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While they were stripping the armour from these, meanwhile the Achaeans were flinging themselves into the digged trench and against the palisade, [345] fleeing this way and that, and were getting them within their wall perforce. And Hector shouted aloud, and called to the Trojans:“Speed ye against the ships, and let be the blood-stained spoils. Whomsoever I shall mark holding aloof from the ships on the further side, on the very spot shall I devise his death, nor shall his [350] kinsmen and kinswomen give him his due meed of fire in death, but the dogs shall rend him in front of our city.” So saying, with a downward sweep of his arm he smote his horses with the lash, and called aloud to the Trojans along the ranks; and they all raised a shout, and even with him drave the steeds that drew their chariots, with a wondrous din; [355] and before them Phoebus Apollo lightly dashed down with his feet the banks of the deep trench, and cast them into the midst thereof, bridging for the men a pathway long and broad, even as far as a spear-cast, when a man hurleth, making trial of his strength. [360] Therethrough they poured forward rank on rank, and before them went Apollo, bearing the priceless aegis. And full easily did he cast down the wall of the Achaeans, even as when a boy scattereth the sand by the sea, one that makes of it a plaything in his childishness, and then again confounds it with hands and feet as he maketh sport: [365] so lightly didst thou, O archer1 Phoebus, confound the long toil and labour of the Achaeans, and on themselves send rout. So then beside their ships the Danaans halted, and were stayed, calling one upon the other, and lifting up their hands to all the gods they made fervent prayer, each man of them; [370] and most of all prayed Nestor of Gerenia, the warder of the Achaeans, stretching forth his two hands to the starry heaven:“O father Zeus, if ever any man of us in wheat-bearing Argos burned to thee fat thigh-pieces of bull or of ram with the prayer that he might return, and thou didst promise and nod thy head thereto, [375] be thou now mindful of these things, and ward from us, O Olympian god, the pitiless day of doom, nor suffer the Achaeans thus to be vanquished by the Trojans.” So he spake in prayer, and Zeus the counsellor thundered aloud, hearing the prayer of the aged son of Neleus.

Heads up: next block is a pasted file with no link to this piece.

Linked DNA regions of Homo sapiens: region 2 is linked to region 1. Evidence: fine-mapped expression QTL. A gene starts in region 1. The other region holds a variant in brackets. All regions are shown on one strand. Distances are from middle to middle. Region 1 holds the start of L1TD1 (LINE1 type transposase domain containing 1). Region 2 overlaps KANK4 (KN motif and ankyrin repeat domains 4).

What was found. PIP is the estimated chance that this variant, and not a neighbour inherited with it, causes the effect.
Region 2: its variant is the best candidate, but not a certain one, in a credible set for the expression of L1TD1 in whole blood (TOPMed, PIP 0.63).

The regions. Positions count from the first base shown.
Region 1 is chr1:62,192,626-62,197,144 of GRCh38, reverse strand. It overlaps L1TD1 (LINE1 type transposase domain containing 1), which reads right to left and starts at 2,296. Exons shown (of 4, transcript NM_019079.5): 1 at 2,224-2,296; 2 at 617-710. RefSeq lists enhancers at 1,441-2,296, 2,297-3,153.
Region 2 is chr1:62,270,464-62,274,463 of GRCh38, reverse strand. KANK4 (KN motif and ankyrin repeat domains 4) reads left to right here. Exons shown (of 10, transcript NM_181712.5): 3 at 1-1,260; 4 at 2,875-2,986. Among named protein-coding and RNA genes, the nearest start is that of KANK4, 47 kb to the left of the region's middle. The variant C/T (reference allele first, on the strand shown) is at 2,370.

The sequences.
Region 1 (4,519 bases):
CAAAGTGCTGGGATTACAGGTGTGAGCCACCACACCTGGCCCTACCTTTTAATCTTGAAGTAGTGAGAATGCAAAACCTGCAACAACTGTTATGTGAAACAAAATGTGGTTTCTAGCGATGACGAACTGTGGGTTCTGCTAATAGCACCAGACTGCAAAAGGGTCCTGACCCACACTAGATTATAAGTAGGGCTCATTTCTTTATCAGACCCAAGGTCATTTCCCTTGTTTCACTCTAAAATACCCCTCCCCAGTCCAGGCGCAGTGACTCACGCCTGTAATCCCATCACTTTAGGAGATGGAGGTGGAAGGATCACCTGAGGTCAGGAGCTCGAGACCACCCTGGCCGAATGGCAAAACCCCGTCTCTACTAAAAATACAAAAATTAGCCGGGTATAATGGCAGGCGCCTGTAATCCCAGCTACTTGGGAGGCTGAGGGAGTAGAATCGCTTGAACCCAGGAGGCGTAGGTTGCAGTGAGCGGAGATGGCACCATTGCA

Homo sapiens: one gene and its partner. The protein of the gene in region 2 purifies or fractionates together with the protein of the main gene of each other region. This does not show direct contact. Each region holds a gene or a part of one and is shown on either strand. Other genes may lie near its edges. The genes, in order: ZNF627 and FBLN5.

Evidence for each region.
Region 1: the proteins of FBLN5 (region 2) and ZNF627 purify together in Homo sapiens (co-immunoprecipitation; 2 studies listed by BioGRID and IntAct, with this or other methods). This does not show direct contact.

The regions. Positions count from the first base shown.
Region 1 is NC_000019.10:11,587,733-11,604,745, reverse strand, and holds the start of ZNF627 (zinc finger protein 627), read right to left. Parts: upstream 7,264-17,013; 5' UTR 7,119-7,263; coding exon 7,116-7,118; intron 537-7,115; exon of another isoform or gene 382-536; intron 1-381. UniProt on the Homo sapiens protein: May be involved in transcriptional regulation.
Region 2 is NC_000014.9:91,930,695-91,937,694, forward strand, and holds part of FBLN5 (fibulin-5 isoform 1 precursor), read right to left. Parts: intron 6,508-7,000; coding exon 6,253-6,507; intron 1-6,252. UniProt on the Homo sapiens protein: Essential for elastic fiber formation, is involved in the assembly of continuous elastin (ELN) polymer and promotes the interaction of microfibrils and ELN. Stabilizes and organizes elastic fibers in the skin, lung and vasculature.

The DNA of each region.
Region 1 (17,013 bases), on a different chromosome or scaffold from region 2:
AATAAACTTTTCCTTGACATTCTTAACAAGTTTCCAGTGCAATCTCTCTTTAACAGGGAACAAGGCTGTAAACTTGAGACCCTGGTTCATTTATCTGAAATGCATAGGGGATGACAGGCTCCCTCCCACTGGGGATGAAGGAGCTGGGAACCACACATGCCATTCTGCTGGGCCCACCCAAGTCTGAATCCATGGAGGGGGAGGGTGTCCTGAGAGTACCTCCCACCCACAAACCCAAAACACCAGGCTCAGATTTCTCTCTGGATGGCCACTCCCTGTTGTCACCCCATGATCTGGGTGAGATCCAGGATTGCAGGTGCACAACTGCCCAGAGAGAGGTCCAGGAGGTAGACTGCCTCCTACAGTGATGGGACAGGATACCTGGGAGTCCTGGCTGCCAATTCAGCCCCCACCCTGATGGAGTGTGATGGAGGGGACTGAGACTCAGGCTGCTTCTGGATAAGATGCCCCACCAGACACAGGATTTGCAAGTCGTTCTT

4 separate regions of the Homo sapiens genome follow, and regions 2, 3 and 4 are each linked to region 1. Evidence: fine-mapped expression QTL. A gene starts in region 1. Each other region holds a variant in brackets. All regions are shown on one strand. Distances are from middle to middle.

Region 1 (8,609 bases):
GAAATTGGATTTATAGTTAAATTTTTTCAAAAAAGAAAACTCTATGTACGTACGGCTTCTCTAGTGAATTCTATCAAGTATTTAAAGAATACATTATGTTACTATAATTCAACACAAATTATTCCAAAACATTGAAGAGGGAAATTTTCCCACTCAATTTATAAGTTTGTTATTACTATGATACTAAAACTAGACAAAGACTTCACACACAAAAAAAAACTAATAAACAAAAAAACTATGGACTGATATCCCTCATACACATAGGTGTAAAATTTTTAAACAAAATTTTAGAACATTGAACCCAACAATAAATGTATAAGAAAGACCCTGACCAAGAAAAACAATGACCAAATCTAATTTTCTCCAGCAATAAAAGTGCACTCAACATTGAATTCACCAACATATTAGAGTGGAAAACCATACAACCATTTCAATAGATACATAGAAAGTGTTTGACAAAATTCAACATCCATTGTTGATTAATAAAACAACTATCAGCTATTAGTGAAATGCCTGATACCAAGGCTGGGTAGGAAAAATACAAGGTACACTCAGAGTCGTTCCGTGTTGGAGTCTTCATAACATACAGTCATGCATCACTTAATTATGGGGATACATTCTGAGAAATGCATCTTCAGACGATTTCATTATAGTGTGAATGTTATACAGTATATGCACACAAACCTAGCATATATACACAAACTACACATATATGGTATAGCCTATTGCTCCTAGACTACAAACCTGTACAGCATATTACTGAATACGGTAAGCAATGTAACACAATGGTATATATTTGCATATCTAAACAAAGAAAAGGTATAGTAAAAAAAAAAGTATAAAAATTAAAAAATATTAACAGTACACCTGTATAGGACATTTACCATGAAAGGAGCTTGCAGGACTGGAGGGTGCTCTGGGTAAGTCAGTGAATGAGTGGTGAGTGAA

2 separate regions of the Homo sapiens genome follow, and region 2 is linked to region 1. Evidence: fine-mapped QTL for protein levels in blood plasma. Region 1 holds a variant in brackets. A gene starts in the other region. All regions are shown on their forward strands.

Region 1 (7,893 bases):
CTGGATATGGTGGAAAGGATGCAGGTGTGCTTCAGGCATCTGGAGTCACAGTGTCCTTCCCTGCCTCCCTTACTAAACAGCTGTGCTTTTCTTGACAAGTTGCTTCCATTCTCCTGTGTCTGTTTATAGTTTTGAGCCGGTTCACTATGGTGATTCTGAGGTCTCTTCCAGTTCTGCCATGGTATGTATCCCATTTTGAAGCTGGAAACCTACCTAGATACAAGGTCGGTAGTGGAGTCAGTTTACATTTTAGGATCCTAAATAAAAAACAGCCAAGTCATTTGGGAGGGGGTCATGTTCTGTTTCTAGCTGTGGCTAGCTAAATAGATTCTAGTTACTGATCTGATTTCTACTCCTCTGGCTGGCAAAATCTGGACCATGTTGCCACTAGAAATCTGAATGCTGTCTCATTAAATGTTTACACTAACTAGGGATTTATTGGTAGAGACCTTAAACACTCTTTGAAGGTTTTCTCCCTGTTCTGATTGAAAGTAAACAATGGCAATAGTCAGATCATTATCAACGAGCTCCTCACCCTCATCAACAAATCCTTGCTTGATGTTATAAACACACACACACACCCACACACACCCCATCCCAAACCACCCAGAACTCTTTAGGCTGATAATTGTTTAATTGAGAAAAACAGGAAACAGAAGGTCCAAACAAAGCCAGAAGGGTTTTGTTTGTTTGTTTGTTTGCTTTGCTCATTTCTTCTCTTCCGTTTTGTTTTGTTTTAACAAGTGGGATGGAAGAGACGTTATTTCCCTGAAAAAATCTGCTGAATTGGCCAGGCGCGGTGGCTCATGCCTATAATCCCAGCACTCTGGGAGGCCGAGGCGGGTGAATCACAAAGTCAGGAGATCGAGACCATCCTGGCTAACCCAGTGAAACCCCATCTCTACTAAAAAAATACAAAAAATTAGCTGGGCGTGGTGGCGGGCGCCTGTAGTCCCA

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  • Commentary references to this page (2):
    • W. Walter Merry, James Riddell, D. B. Monro, Commentary on the Odyssey (1886), 1.404
    • Walter Leaf, Commentary on the Iliad (1900), 17.187
  • Cross-references to this page (1):
    • Raphael Kühner, Bernhard Gerth, Ausführliche Grammatik der griechischen Sprache, KG 1.3.1
  • Cross-references in general dictionaries to this page (2):
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